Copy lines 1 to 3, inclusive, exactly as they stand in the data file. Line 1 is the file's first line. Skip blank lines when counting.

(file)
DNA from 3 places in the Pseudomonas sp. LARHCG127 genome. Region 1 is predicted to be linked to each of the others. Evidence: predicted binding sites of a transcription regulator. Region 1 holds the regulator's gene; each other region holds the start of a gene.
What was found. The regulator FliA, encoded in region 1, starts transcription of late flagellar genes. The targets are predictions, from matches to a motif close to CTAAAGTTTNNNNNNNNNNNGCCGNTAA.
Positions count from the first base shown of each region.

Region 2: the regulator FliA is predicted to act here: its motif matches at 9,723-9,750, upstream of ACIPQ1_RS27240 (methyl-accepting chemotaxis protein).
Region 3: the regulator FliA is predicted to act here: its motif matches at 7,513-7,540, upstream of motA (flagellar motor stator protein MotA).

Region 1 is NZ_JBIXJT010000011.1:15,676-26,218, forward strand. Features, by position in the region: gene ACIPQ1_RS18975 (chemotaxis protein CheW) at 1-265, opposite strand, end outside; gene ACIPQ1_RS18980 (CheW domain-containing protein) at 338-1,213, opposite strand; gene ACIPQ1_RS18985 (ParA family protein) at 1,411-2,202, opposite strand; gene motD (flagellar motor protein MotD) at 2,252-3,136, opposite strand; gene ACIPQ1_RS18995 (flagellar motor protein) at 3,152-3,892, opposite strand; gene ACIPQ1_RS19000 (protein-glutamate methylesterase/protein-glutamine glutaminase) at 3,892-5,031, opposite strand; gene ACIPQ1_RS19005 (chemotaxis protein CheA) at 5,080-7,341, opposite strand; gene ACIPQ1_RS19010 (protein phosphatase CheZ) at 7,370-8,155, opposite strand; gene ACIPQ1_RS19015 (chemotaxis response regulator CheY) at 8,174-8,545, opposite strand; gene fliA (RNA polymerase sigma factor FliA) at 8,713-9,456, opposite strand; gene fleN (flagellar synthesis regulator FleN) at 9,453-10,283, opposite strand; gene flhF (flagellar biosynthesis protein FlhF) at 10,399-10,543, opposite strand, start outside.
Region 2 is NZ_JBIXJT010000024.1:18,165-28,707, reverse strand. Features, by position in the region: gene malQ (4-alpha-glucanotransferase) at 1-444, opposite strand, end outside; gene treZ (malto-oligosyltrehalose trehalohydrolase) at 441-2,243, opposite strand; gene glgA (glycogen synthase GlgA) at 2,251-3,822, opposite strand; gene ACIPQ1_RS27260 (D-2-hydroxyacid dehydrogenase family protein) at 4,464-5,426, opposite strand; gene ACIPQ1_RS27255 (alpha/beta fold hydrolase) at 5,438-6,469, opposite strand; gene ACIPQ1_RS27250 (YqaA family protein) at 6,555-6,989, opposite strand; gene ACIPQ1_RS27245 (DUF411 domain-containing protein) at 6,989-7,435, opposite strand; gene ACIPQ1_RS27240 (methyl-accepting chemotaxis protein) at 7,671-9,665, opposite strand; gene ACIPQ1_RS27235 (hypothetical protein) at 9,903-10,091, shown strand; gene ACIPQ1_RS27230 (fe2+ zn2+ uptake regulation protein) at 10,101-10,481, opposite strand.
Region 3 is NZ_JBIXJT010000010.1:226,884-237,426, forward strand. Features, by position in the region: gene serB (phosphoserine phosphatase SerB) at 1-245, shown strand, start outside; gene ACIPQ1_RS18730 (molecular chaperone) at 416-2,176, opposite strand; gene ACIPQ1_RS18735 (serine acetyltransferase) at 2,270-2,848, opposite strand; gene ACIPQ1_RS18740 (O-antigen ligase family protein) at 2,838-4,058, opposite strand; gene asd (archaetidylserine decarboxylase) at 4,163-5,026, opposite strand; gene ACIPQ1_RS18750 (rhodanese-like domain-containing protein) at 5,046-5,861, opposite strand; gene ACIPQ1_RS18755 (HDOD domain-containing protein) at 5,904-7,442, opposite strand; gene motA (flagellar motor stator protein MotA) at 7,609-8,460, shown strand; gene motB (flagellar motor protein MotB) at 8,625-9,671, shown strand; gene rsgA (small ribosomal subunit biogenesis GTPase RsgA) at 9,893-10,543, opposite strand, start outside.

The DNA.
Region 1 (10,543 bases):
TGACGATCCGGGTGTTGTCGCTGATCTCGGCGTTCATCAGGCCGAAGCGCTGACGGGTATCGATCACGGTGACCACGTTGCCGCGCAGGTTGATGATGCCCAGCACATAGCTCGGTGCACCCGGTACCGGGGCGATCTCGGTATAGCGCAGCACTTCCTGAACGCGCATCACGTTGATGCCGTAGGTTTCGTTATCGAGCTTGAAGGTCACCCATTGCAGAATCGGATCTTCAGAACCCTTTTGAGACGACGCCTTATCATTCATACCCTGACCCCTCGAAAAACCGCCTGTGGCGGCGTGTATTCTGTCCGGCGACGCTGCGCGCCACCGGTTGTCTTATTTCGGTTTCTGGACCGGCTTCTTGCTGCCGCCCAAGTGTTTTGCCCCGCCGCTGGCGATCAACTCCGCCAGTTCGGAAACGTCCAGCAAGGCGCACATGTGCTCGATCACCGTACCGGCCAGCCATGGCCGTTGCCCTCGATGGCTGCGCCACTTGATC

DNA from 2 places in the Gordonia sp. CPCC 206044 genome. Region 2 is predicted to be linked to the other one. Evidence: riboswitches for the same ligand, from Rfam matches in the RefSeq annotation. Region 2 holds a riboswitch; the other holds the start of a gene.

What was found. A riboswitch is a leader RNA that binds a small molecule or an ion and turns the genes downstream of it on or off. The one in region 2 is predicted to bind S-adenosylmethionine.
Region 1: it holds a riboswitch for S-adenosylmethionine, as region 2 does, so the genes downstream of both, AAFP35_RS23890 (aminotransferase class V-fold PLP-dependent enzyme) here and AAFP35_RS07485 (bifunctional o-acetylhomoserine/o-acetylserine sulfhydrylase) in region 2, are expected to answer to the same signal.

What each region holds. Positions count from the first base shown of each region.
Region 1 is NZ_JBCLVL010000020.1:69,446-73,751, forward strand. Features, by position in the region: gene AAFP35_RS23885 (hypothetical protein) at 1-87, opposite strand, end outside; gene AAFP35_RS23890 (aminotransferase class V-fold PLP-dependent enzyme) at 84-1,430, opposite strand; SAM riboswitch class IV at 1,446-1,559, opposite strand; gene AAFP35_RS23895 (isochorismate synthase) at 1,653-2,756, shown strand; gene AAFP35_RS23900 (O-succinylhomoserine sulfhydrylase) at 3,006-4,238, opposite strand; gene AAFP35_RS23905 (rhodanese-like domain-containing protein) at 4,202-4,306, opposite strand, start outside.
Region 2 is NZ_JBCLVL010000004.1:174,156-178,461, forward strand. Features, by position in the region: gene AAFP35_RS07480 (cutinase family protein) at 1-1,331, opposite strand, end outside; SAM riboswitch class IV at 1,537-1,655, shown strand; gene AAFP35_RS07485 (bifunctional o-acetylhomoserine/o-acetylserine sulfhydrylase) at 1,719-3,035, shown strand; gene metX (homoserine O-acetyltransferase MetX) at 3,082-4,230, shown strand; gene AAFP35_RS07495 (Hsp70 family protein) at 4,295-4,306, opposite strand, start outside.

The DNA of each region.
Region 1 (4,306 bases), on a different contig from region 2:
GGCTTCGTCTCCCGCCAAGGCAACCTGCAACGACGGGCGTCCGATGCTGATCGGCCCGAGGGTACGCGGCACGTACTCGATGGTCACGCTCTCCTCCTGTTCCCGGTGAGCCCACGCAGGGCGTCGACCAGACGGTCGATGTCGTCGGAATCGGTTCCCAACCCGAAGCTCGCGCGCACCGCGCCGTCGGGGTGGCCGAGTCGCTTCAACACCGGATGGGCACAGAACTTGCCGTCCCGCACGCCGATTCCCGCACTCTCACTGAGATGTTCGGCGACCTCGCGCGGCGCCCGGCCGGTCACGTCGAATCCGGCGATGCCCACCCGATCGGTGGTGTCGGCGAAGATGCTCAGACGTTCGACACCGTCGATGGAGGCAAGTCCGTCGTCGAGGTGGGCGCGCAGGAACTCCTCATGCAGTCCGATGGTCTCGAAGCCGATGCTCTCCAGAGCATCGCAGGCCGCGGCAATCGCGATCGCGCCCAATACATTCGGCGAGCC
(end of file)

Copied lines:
DNA from 3 places in the Pseudomonas sp. LARHCG127 genome. Region 1 is predicted to be linked to each of the others. Evidence: predicted binding sites of a transcription regulator. Region 1 holds the regulator's gene; each other region holds the start of a gene.
What was found. The regulator FliA, encoded in region 1, starts transcription of late flagellar genes. The targets are predictions, from matches to a motif close to CTAAAGTTTNNNNNNNNNNNGCCGNTAA.
Positions count from the first base shown of each region.